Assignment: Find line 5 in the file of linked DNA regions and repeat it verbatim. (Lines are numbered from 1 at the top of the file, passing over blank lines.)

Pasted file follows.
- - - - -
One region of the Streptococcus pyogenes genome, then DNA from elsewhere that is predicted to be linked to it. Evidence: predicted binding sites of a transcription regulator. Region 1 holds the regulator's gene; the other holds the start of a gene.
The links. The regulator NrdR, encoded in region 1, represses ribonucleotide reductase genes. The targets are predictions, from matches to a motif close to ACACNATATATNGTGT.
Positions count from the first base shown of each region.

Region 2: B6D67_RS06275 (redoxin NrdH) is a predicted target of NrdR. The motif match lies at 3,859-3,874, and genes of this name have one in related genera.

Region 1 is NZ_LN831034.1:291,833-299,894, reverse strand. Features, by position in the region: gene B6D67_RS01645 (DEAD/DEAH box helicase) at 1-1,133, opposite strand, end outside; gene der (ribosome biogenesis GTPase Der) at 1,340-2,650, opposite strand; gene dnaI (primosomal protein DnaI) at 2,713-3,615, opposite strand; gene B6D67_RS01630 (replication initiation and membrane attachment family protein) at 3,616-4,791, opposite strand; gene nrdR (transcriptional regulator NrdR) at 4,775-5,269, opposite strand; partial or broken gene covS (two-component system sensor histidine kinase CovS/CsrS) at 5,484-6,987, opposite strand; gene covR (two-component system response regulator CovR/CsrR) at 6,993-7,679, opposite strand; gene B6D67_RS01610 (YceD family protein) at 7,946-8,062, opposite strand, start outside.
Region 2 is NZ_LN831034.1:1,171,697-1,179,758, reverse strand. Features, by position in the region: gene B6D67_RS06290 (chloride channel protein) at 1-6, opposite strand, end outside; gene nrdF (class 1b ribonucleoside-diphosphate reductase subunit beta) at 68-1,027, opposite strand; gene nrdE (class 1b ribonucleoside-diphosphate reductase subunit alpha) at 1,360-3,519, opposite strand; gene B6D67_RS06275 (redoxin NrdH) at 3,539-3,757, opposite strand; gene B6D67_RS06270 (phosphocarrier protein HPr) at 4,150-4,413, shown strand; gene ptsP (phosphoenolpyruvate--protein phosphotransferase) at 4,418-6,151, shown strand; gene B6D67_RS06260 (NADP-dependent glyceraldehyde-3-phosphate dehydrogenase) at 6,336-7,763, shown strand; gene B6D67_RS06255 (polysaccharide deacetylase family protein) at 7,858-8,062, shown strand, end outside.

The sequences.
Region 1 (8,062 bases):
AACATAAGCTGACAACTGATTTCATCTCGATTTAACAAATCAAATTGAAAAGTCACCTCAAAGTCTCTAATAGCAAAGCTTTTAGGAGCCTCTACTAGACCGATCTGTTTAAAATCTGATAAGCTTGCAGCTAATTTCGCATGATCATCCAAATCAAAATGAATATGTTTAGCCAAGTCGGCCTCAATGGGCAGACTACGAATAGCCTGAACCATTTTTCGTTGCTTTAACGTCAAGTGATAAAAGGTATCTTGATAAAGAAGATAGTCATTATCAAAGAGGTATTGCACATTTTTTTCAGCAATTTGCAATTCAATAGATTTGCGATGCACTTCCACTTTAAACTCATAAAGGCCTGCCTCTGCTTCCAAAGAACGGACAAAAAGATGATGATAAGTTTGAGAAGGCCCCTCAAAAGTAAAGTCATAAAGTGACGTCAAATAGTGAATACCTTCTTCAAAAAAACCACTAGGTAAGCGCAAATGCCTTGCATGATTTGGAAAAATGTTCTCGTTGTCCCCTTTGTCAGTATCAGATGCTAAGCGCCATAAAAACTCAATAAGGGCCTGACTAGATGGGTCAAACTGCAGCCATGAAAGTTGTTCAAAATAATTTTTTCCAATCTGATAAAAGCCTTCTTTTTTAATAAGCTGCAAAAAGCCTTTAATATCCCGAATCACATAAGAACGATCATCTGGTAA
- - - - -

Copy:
Region 1 is NZ_LN831034.1:291,833-299,894, reverse strand. Features, by position in the region: gene B6D67_RS01645 (DEAD/DEAH box helicase) at 1-1,133, opposite strand, end outside; gene der (ribosome biogenesis GTPase Der) at 1,340-2,650, opposite strand; gene dnaI (primosomal protein DnaI) at 2,713-3,615, opposite strand; gene B6D67_RS01630 (replication initiation and membrane attachment family protein) at 3,616-4,791, opposite strand; gene nrdR (transcriptional regulator NrdR) at 4,775-5,269, opposite strand; partial or broken gene covS (two-component system sensor histidine kinase CovS/CsrS) at 5,484-6,987, opposite strand; gene covR (two-component system response regulator CovR/CsrR) at 6,993-7,679, opposite strand; gene B6D67_RS01610 (YceD family protein) at 7,946-8,062, opposite strand, start outside.